Around £125,000 from a regional fund will be spent on looking at the business case for more parking space in Netherfield Road.
Under the plans, the multi-storey would be built on the site of the road’s existing car park, which is close to Guiseley’s train station.
Leeds City Council officers have suggested the scheme will help commuters and boost connectivity, given its proximity to the station.
But the area’s two Conservative ward councillors, Paul Wadsworth and Paul Alderson, have again said the plans should be scrapped, having first expressed concerns during a public consultation last year.
They say the world has changed since the scheme first came forward and there is now less demand for the space.
There are also concerns around the impact of such a development on residential neighbors and on traffic.
Councillor Alderson said: “I am against these proposals. The current car park is not currently over-subscribed and there is no reason to think this will change anytime soon.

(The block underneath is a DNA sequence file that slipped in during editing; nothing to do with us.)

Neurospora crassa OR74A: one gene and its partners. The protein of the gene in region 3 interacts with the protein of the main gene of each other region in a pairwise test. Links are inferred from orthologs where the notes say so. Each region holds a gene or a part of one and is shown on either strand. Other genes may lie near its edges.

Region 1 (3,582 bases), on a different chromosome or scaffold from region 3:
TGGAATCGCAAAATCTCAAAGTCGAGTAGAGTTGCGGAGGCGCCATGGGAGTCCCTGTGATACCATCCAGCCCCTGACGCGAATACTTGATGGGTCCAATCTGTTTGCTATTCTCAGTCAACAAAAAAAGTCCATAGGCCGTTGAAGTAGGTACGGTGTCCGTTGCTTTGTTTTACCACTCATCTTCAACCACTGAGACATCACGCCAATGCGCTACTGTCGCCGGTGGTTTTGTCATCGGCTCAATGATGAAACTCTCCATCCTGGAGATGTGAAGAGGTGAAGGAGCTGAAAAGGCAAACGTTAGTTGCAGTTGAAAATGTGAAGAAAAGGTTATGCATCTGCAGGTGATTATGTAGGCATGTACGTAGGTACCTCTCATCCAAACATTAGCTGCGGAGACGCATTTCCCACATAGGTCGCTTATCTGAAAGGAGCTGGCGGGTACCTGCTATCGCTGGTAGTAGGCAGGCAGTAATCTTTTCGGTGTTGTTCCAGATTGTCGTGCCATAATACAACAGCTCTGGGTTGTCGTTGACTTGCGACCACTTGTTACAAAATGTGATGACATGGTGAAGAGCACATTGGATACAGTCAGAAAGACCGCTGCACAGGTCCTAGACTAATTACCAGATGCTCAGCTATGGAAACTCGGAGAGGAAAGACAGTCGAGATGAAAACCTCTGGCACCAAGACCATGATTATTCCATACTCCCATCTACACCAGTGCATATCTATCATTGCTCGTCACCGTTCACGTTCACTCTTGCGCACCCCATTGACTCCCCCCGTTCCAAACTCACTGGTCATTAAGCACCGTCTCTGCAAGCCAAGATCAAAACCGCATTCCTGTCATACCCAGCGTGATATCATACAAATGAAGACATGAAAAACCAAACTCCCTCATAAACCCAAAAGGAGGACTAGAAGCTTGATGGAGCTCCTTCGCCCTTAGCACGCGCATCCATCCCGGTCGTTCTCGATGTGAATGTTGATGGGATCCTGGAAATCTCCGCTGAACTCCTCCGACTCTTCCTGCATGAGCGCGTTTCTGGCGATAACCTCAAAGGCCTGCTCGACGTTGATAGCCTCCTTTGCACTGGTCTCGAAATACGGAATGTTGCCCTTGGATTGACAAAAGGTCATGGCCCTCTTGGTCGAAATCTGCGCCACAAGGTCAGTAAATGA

“There is no need to press ahead with what is now an outdated and inappropriate scheme for the area.”
Councillor Wadsworth said he too was opposed to the scheme.
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He said: “We are in a different place after the pandemic, with many people continuing to choose to work from home rather than commute, meaning there is no longer a high demand for parking in this area and certainly no justification for building a multi- storey car park.
“I really think that to proceed with the scheme at this stage would be a waste of money and there needs to be a serious re-think.”
There also remains a question mark over what would happen to the clock tower at the heart of the current car park, if the scheme was to go ahead.
The area’s Labor councillor, Eleanor Thomson, said she hoped the results of the public consultation would be “fully accounted” for when a decision is made.
She also suggested that increasing rail capacity to and from Guiseley should be prioritised over increasing capacity for cars.
“At the moment we have a car park that’s not fully used,” she said. “It was four years ago, but it’s not now.
“I want to make sure we explore all the possible options.
“We need to make sure that whatever happens it’s the right thing, in the right place at the right time.”
A council notice confirming its spending on the business case, published earlier this month, said: “The overall program is designed to support sustainable employment growth in the main urban centers and will particularly benefit commuters, but also support more travel into the urban centers by rail.”